joshua at landau.ws
Tue Mar 18 01:08:27 CET 2014
On 17 March 2014 21:16, Daniel Stutzbach <stutzbach at google.com> wrote:
> On Fri, Mar 14, 2014 at 6:13 PM, Joshua Landau <joshua at landau.ws> wrote:
>> Now, I understand there are downsides to blist. Particularly, I've
>> looked through the "benchmarks" and they seem untruthful.
> I worked hard to make those benchmarks as fair as possible. I recognize
> that evaluating your own work always runs the risk of introducing hidden
> biases, and I welcome input on how they could be improved.
Thanks. First, I want to state that there are two aspects to my
claim. The first is that these benchmarks to not represent typical
use-cases. I will not go too far into this, though, because it's
The second is that of the the flaws in the benchmarks themselves.
I'll go through in turn some that are apparent to me:
"Create from an iterator" gives me relatively different results when I
run it (Python 3).
"Delete a slice" is fudged from its inclusion of multiplication, which
is far faster on blists. I admit that it's not obvious how to fix
"First in, first out (FIFO)" should be "x.append(0); x.pop(0)".
"Last in, first out (LIFO)" should use "pop()" over "pop(-1)",
although I admit it shouldn't make a meaningful difference.
"Sort *" are really unfair because they put initialisation in the
timed part and all have keys. The benchmarks on Github are less bad,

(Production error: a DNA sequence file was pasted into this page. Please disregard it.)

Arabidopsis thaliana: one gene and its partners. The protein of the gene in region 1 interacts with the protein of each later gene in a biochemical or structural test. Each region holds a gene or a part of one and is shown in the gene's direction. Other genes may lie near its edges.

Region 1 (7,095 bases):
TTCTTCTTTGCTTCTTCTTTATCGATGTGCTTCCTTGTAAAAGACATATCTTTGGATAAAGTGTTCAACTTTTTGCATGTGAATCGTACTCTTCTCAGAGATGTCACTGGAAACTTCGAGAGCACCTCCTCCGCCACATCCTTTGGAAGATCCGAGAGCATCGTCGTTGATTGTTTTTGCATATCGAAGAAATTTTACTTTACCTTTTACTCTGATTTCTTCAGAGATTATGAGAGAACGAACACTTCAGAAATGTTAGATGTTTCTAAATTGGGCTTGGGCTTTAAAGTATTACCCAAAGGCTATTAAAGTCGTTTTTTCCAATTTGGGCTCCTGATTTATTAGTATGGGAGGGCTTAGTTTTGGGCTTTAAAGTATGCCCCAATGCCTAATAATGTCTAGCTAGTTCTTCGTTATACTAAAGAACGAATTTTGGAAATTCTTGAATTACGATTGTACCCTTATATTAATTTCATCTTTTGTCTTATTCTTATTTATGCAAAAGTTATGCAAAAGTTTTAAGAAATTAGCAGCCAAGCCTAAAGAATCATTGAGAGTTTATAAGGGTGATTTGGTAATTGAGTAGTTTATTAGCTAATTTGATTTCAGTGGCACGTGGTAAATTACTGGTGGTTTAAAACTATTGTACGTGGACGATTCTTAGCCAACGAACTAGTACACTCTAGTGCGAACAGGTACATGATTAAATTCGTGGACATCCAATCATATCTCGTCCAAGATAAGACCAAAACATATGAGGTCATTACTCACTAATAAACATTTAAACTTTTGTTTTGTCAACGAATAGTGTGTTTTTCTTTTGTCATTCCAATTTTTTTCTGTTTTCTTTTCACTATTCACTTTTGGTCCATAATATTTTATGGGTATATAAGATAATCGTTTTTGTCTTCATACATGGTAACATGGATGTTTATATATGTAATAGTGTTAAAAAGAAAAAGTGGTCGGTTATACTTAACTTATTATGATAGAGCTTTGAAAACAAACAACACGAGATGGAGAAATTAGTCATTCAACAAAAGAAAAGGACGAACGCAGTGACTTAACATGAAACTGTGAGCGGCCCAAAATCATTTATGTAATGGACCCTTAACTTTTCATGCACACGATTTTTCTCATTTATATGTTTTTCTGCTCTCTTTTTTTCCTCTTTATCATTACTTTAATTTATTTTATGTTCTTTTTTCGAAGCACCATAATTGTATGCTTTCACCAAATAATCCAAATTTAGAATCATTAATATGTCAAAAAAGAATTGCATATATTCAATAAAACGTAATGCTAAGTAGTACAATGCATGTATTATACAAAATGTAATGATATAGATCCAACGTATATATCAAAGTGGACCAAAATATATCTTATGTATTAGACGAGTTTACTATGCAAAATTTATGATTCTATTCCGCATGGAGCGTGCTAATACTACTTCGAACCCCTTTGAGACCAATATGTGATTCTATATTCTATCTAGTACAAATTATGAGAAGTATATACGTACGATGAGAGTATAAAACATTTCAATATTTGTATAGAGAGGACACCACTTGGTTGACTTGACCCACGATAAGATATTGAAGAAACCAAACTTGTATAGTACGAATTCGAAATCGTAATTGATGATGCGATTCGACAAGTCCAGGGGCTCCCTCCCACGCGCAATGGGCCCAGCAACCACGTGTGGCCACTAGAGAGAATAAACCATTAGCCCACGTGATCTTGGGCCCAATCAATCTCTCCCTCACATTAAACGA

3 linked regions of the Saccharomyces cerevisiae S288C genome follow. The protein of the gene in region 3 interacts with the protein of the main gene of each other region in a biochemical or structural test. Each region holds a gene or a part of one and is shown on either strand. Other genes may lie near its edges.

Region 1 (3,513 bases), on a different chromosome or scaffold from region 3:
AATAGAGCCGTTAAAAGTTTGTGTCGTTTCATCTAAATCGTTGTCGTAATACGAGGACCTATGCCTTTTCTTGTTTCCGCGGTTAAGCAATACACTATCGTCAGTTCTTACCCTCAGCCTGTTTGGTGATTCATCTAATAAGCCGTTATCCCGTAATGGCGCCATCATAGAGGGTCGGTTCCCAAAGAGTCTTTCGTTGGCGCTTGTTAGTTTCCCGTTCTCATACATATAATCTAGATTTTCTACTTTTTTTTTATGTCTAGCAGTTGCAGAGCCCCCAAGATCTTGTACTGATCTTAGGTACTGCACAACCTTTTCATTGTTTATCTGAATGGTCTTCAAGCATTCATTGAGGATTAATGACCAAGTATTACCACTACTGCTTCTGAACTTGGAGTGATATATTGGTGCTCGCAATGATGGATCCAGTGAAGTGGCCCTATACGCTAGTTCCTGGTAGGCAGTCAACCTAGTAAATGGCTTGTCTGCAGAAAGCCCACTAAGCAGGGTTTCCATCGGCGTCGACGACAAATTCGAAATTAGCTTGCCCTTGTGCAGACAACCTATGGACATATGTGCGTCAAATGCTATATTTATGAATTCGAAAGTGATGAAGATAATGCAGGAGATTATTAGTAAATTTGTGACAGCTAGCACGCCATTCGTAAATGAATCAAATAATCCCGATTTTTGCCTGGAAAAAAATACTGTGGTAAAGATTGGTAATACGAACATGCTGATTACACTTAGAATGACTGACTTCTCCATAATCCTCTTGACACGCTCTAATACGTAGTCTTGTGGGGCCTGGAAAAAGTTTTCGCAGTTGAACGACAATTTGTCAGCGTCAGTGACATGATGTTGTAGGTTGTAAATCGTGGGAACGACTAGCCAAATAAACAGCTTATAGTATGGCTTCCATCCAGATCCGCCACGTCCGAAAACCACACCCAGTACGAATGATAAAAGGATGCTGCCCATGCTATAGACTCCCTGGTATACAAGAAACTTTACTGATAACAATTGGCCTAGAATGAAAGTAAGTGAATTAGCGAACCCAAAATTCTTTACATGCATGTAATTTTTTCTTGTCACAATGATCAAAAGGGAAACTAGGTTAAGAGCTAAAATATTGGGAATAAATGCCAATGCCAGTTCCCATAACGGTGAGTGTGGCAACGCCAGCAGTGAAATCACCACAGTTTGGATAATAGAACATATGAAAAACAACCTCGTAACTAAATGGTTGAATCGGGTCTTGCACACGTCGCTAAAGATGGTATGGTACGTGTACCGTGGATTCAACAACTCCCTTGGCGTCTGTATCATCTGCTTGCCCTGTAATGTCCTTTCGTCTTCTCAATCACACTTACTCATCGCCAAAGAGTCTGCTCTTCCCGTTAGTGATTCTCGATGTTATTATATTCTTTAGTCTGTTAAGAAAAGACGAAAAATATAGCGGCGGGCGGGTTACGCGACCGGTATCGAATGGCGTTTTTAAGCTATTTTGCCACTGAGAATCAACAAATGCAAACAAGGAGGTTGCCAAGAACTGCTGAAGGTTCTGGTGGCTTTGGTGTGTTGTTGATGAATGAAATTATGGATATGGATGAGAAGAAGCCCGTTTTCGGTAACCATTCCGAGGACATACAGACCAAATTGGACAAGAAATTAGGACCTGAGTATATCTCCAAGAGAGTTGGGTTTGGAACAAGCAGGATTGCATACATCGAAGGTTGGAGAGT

but the website really should include all of them and fix the
remaining problems. I do understand that TimSort isn't the most suited
algorithm, though, so I won't read too far into these results.
Further, some of these tests don't show growth where they should, such
as in getitem. The growth is readily apparent when measured as such:
>>> python -m timeit -s "from random import choice; import blist; lst = blist.blist(range(10**0))" "choice(lst)"
1000000 loops, best of 3: 1.18 usec per loop
>>> python -m timeit -s "from random import choice; import blist; lst = blist.blist(range(10**8))" "choice(lst)"
1000000 loops, best of 3: 1.56 usec per loop
Lower size ranges are hidden by the function-call overhead.
Perhaps this effect is to do with caching, in which case the limits of
the cache should be explained more readily.
Nevertheless, my enthusiasm for blist as an alternative stdlib
implementation remains. There are obvious and large advantages to be
had, sometimes when you wouldn't even expect. The slower aspects of
blist are also rarely part of the bottlenecks of programs. So yeah, go
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